Glienicke Villa / 1936

The Nazi Lord Mayor Julius Lippert at Glienicke

Julius Lippert, chief editor of “Angriff”, the Nazi newspaper for the Berlin district under Goebbels, lived at Glienicke from 1936 to 1940. He had acquired the palace through multiple blackmailing and extortion. In 1933, Lippert had been appointed by Prussian minister-president Hermann Göring as a state commissioner to assist the Berlin lord mayor Heinrich Sahm. His main function was to expel Jewish persons from Berlin industry, commerce and administration. Lippert himself was actively involved as a driving force in the expropriation of the Engelhardt-Brewery. The stock shares extorted for far below their actual value from the principal shareholder Ignatz Nacher, who was Jewish, were exchanged by Lippert at the Dresdner Bank for the landscape park at Glienicke, which had come to the bank from the estate of Prince Frederick Leopold of Prussia, who died in 1931.

For propaganda purposes, Lippert opened Glienicke Park as a “People’s Park” on the occasion of Hitler’s birthday in 1935, and had himself celebrated as a benefactor and “National Socialist with a big heart”. By doing so, he was covering up his intention to seize personal hold of large parts of Glienicke. In 1936, the Jägerhof lodge with its thatched roof was remodeled and enlarged by Richard Ermisch to serve as Lippert’s country residence with a spacious outside terrace, garages and delivery entrance, immediate access to the Havel, jetty and bathhouse.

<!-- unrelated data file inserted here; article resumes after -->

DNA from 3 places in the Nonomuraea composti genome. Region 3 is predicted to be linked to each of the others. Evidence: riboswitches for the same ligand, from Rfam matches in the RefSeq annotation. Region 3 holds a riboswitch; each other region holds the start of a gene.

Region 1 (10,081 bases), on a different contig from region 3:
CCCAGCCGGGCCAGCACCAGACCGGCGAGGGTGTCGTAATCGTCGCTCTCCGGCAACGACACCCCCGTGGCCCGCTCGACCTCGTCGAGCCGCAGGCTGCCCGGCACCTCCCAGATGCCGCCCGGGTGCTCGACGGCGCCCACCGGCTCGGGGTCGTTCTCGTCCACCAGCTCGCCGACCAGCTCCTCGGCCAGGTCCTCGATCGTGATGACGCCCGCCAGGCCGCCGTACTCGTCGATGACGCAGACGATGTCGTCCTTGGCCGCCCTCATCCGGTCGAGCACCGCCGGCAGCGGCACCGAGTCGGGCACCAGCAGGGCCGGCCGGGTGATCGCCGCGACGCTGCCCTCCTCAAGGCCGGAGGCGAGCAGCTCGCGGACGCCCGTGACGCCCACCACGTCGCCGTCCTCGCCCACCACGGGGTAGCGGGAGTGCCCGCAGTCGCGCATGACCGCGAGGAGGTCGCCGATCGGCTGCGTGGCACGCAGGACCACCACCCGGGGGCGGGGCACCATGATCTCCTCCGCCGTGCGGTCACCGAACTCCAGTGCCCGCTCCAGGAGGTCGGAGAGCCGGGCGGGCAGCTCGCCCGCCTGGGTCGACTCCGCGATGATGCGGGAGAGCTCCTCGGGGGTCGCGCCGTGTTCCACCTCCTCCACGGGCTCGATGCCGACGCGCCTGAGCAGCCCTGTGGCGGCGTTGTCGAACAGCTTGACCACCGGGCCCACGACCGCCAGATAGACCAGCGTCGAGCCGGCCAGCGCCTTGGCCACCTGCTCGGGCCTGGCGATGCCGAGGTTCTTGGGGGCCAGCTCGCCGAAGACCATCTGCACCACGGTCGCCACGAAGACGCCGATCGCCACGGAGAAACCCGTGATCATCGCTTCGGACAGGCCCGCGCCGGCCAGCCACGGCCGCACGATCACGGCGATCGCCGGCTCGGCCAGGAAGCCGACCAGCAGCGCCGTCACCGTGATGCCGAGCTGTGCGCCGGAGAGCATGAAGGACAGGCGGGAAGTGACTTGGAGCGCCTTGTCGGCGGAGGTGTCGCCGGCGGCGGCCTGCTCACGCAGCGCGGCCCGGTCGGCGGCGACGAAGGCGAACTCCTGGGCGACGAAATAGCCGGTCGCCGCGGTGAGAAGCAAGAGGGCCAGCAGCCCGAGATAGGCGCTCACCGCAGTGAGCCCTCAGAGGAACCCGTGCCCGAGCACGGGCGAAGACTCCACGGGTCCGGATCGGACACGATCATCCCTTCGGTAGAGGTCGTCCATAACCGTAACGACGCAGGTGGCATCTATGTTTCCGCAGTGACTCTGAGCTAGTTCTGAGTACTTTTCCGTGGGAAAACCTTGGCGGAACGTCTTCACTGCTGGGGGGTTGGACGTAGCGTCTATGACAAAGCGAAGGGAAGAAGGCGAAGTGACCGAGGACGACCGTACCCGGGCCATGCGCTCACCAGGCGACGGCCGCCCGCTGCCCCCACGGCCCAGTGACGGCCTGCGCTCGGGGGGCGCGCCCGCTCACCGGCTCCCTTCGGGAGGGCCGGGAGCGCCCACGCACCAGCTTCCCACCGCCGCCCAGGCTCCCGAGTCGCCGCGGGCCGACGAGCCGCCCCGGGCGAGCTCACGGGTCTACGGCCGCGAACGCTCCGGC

In 1937, after being appointed lord mayor, Lippert began to take possession of the palace, remodeled by Karl Friedrich Schinkel, as well as the hunting lodge. Both were still in the possession of the descendants of Prince Carl of Prussia. Since they did not want to sell, for “reasons of family tradition”, Lippert openly threatened them with compulsory expropriation. Consequently, the great grandson of Prince Carl sold the palace and the hunting lodge in 1939 – likewise far below their actual value. Ultimately, the intended remodeling and extension of the Schinkel palace was not realized, since Lippert resigned from his offices in 1940. In a wrangling over competencies, he had lost out to the general building inspector Albert Speer and gone to the armed forces in the Balkans as the head of the department of propaganda southeast.

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